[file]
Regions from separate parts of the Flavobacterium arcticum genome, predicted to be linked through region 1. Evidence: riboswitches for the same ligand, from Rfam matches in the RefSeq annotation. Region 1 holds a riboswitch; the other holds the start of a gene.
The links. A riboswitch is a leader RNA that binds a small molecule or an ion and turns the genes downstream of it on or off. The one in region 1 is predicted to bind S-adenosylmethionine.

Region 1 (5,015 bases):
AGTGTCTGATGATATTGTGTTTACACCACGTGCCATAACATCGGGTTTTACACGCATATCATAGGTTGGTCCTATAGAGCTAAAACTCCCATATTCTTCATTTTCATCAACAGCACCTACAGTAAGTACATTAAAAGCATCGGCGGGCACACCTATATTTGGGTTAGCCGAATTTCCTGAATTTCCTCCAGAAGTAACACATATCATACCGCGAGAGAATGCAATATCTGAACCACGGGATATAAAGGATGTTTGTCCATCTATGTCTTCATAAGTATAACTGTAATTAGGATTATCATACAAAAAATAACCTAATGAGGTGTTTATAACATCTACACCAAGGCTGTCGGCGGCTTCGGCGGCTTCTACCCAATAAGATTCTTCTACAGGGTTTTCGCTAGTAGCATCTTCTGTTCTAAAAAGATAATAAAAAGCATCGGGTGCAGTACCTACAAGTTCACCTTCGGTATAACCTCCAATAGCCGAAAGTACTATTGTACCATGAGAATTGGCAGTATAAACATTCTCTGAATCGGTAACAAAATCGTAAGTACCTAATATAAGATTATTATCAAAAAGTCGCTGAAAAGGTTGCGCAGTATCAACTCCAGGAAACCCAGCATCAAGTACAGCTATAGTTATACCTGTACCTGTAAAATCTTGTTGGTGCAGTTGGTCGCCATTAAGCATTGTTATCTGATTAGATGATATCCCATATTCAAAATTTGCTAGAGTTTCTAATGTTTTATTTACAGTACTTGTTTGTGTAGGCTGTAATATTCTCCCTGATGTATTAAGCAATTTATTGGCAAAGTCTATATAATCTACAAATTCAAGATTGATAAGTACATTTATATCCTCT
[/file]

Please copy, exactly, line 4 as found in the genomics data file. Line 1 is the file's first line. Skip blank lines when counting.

AGTGTCTGATGATATTGTGTTTACACCACGTGCCATAACATCGGGTTTTACACGCATATCATAGGTTGGTCCTATAGAGCTAAAACTCCCATATTCTTCATTTTCATCAACAGCACCTACAGTAAGTACATTAAAAGCATCGGCGGGCACACCTATATTTGGGTTAGCCGAATTTCCTGAATTTCCTCCAGAAGTAACACATATCATACCGCGAGAGAATGCAATATCTGAACCACGGGATATAAAGGATGTTTGTCCATCTATGTCTTCATAAGTATAACTGTAATTAGGATTATCATACAAAAAATAACCTAATGAGGTGTTTATAACATCTACACCAAGGCTGTCGGCGGCTTCGGCGGCTTCTACCCAATAAGATTCTTCTACAGGGTTTTCGCTAGTAGCATCTTCTGTTCTAAAAAGATAATAAAAAGCATCGGGTGCAGTACCTACAAGTTCACCTTCGGTATAACCTCCAATAGCCGAAAGTACTATTGTACCATGAGAATTGGCAGTATAAACATTCTCTGAATCGGTAACAAAATCGTAAGTACCTAATATAAGATTATTATCAAAAAGTCGCTGAAAAGGTTGCGCAGTATCAACTCCAGGAAACCCAGCATCAAGTACAGCTATAGTTATACCTGTACCTGTAAAATCTTGTTGGTGCAGTTGGTCGCCATTAAGCATTGTTATCTGATTAGATGATATCCCATATTCAAAATTTGCTAGAGTTTCTAATGTTTTATTTACAGTACTTGTTTGTGTAGGCTGTAATATTCTCCCTGATGTATTAAGCAATTTATTGGCAAAGTCTATATAATCTACAAATTCAAGATTGATAAGTACATTTATATCCTCT